METAL BODY REPAIR - OD1653 - LESSON 2/TASK 2
(4) Field Test Task. A field test tank consists of a one piece canvas
bag with wooden staves in pockets to hold the sides up, and four round poles
running through canvas loops to support the rim. A rubber mat protects the
bottom of the tank from being torn by the radiator.
When the tank is
collapsed, two poles are removed and placed inside the tank, which is then
rolled inside the mat and fastened with five flat metal hooks.
(5) Locating Leaks.
Locating the leaks when bubbles rise is often
difficult. Raise the radiator in the tank until the source of the bubbles
is at the surface of the water.
Locate as many large leaks as possible,
drawing upon the knowledge of radiator construction; quite frequently the
large ones can be detected more easily at a lower pressure. Repair these
and retest for smaller ones.
If water leaks in and remains for a later
test, it may seal the compressed air and prevent it from escaping, and thus
cause leaks in the bottom to remain undiscovered. Then on the last test,
turn the radiator over in the tank.
(a) Two leaks occurring exactly opposite one another, one near the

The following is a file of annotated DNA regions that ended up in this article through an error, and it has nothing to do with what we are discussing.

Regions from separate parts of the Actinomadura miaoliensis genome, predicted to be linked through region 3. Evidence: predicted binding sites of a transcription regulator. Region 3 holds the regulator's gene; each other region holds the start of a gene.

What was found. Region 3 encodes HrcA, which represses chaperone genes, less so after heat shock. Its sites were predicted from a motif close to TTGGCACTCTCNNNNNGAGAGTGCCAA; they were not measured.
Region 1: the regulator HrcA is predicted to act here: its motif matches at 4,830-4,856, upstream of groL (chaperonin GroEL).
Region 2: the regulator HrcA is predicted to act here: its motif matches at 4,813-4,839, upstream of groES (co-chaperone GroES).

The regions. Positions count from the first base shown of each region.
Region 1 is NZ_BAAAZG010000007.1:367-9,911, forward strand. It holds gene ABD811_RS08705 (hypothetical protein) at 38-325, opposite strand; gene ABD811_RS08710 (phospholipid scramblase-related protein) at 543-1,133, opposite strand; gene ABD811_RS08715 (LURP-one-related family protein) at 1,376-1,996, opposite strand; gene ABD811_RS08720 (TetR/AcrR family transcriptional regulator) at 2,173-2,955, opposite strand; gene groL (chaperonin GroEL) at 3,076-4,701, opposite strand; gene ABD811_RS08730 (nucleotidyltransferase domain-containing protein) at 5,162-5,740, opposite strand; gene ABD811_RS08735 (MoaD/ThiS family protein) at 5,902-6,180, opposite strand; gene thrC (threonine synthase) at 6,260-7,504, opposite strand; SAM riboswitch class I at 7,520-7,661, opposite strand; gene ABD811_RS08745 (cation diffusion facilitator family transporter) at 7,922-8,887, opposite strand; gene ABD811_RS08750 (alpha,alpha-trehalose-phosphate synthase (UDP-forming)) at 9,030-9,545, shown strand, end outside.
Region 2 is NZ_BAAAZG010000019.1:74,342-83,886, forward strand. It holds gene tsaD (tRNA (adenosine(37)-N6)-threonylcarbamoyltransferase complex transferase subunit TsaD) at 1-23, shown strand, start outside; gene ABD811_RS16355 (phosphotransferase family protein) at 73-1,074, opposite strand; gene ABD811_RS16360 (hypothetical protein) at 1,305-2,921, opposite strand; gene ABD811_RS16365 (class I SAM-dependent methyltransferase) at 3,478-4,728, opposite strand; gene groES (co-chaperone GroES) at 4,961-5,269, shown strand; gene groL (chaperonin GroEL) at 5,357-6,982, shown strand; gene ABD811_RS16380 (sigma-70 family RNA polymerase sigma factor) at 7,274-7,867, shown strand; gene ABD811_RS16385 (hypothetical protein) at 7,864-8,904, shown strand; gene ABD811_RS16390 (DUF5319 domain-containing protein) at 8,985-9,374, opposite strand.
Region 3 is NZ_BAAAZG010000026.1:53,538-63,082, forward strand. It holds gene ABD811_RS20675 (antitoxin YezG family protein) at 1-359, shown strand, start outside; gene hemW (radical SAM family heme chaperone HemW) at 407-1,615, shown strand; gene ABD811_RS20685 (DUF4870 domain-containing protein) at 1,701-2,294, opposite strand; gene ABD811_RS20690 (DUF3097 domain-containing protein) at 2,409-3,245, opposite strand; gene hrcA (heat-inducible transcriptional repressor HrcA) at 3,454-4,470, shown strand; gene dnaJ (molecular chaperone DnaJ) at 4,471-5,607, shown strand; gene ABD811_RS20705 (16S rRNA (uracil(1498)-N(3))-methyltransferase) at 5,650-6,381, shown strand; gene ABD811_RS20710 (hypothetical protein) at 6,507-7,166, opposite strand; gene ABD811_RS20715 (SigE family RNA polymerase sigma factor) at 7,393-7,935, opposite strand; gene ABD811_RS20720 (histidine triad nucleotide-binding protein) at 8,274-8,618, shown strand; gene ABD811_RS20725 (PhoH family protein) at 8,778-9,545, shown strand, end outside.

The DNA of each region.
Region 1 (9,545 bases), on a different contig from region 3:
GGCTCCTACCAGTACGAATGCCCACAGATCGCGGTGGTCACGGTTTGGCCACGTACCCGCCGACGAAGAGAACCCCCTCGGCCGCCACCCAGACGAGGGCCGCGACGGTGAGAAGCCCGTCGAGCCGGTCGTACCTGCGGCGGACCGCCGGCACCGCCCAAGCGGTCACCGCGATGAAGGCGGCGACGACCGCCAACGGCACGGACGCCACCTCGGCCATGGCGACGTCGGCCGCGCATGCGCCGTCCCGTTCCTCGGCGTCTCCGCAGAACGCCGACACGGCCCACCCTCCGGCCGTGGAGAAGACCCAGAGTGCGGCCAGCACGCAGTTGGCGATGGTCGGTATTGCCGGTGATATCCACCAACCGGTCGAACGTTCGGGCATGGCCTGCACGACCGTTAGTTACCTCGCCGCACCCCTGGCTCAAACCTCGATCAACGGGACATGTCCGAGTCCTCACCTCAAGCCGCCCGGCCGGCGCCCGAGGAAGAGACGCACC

front of the core and the other at the back, should not be confusing. If
testing a honeycomb core, stand it on edge, allowing the bubbles to come up
A tubular core should be raised until only the lower rows of
tubes are immersed in the water. An accurate idea of the location of leaks
is based upon a thorough understanding of core construction. To locate open
seams at the back of a tube, use a sharp pointed tool.
(b) To find very small leaks, place the bench light in back of the
radiator so that the interior of the core can be seen. Stand the radiator
on the bench and spread the supposed leak with flux or soapy water from an
eyedropper, oilcan, acid brush, or swab. Compressed air seeping through the
leak will cause the liquid to foam.
(c) As heavy truck cores occasionally come to the shop with water
tanks removed, the water passages or tubes may have to be closed before
tests can be started.
For a honeycomb core, solder dummy tanks to the
header strips. These may be made of discarded tanks or plate metal, to one